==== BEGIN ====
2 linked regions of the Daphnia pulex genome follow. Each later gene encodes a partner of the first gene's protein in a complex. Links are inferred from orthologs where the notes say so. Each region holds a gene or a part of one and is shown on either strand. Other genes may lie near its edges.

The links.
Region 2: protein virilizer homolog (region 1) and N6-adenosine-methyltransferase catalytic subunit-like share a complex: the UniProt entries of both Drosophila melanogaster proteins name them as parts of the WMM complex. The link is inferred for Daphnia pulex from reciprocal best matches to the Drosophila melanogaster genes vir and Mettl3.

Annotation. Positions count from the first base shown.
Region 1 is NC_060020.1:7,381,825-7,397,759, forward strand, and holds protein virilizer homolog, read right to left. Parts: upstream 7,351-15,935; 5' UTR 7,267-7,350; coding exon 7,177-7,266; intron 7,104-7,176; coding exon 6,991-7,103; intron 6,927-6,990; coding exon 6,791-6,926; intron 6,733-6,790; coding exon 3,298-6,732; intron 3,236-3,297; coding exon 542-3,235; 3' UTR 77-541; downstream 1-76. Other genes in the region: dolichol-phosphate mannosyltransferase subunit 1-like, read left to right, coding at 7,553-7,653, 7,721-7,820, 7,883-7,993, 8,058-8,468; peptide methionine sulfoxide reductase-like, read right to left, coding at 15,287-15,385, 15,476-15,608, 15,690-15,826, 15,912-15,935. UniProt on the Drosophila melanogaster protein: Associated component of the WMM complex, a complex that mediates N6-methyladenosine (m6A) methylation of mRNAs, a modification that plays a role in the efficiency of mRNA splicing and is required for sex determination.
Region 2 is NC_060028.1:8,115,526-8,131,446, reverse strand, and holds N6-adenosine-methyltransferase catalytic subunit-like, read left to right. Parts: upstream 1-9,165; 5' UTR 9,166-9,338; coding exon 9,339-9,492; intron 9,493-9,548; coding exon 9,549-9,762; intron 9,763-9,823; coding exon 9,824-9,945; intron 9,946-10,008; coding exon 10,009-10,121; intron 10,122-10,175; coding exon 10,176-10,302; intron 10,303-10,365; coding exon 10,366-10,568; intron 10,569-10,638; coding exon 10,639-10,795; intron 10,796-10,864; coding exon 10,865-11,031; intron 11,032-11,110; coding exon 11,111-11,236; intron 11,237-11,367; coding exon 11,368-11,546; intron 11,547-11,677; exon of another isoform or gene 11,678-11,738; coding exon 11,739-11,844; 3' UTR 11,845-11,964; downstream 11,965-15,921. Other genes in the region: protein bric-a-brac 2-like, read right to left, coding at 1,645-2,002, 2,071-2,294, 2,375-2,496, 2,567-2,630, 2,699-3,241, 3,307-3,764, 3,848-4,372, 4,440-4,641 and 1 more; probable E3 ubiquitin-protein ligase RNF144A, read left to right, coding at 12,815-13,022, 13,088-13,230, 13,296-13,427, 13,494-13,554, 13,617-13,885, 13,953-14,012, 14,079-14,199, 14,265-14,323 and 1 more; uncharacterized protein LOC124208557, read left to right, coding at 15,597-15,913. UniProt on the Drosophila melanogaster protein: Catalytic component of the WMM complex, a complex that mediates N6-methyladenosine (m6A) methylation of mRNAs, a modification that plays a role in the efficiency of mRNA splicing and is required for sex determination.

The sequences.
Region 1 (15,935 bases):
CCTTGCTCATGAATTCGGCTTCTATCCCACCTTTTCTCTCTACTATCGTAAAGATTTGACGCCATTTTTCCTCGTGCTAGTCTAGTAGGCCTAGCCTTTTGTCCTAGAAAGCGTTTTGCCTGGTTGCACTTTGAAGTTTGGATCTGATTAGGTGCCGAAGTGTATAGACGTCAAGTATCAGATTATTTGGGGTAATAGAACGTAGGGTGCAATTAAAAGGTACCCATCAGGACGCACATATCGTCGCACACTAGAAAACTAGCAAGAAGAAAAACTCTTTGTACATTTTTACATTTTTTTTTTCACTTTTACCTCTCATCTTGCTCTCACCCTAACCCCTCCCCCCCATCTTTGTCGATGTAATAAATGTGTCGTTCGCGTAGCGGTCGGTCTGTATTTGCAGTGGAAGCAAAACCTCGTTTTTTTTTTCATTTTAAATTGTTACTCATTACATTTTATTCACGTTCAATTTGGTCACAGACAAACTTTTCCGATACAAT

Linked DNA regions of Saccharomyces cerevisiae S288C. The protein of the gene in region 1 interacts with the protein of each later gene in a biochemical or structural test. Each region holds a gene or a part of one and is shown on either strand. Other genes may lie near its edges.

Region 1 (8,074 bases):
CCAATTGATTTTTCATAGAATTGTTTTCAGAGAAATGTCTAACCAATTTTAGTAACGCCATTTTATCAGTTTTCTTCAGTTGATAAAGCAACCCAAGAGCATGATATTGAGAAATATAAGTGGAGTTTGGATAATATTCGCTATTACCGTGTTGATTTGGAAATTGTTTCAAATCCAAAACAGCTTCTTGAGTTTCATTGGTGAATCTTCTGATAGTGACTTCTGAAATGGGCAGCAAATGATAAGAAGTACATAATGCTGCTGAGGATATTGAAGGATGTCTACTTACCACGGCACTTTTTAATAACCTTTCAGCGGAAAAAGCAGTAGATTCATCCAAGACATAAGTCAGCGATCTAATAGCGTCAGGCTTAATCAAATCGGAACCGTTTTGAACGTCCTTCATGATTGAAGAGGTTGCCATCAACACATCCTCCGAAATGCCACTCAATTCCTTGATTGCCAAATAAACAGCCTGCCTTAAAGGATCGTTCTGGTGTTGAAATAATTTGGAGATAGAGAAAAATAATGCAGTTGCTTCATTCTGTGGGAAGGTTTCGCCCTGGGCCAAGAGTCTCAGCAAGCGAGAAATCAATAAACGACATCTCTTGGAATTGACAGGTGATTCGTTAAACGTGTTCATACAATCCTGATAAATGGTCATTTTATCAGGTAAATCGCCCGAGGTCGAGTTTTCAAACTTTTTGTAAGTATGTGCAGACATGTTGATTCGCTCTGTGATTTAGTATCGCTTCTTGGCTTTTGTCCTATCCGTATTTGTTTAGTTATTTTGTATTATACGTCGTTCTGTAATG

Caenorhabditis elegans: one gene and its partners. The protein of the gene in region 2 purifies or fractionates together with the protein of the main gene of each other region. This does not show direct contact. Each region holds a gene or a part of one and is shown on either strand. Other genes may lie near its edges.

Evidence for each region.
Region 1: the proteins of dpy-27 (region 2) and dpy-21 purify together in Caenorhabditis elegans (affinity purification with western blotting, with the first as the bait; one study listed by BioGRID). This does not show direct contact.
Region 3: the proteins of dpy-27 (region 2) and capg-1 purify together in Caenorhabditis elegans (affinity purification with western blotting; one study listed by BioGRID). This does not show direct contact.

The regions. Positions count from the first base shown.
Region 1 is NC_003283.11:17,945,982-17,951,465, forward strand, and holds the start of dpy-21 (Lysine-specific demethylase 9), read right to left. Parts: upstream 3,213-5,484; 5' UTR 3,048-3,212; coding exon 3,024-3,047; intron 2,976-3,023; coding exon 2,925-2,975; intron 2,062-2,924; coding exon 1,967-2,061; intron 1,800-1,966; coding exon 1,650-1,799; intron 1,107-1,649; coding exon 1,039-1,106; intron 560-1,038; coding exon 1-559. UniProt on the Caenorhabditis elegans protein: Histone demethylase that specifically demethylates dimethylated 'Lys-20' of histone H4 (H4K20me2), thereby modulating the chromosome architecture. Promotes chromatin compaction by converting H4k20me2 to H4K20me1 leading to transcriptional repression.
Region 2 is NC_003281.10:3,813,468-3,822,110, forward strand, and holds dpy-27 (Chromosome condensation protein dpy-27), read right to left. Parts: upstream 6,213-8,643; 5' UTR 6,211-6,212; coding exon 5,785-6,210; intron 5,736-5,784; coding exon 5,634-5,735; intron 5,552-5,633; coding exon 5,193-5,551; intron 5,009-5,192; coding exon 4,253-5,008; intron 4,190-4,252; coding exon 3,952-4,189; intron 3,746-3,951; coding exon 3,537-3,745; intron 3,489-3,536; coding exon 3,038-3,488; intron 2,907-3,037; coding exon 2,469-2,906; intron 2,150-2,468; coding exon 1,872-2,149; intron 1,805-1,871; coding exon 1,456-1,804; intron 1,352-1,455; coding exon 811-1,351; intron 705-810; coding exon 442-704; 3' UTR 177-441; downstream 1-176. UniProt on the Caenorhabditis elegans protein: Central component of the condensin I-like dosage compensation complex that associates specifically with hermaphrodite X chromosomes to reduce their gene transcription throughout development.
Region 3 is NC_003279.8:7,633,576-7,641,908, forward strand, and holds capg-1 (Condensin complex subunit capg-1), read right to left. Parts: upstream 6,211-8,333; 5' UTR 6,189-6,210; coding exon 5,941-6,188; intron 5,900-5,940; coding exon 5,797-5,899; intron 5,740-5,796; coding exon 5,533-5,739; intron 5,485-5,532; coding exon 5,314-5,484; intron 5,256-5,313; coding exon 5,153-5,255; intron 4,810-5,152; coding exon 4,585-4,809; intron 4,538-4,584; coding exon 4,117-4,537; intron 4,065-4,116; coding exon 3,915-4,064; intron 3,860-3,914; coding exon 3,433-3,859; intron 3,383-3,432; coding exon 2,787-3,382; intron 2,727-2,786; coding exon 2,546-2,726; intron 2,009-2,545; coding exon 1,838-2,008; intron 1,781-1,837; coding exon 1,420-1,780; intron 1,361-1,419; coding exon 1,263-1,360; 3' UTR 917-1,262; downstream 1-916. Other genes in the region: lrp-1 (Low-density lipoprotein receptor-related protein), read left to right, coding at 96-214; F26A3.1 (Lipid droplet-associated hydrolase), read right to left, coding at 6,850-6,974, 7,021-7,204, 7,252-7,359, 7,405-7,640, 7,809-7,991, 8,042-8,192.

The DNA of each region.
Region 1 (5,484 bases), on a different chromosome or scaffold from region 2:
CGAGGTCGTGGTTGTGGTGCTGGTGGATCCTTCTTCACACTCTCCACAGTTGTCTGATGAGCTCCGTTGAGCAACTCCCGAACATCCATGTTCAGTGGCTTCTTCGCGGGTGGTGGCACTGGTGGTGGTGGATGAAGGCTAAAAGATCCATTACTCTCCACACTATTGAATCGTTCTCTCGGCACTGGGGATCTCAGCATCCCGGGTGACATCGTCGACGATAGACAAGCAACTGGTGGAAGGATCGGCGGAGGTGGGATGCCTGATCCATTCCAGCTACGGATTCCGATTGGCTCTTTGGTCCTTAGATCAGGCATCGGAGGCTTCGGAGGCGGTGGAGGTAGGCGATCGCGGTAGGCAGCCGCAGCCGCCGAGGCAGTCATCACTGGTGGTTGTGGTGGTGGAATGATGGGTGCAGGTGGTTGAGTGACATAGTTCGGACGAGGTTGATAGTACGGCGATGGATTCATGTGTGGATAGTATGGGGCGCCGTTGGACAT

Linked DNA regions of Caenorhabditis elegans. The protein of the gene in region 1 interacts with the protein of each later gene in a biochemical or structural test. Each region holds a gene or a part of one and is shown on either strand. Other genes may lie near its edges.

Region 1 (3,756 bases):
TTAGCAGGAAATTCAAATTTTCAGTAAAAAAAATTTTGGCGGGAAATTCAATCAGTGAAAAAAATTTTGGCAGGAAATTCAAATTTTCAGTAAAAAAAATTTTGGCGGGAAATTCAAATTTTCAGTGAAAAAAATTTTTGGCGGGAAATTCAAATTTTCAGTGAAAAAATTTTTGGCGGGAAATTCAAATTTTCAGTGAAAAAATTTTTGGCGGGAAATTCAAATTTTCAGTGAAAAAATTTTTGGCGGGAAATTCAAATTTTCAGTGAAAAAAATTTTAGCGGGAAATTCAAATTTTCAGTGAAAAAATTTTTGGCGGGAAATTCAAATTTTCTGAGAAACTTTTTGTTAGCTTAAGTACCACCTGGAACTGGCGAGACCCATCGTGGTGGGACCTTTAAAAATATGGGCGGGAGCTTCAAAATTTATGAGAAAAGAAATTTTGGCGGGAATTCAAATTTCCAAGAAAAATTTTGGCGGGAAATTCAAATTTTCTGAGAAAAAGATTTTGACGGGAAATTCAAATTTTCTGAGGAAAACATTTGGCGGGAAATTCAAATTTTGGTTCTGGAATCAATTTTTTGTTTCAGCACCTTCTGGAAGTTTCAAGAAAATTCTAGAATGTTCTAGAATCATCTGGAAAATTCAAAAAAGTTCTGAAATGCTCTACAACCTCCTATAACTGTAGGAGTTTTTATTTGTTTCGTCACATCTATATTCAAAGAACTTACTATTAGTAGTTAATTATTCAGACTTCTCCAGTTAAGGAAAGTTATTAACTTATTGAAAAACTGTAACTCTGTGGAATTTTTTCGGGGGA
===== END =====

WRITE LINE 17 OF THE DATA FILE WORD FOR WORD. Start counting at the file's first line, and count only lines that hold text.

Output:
The regions. Positions count from the first base shown.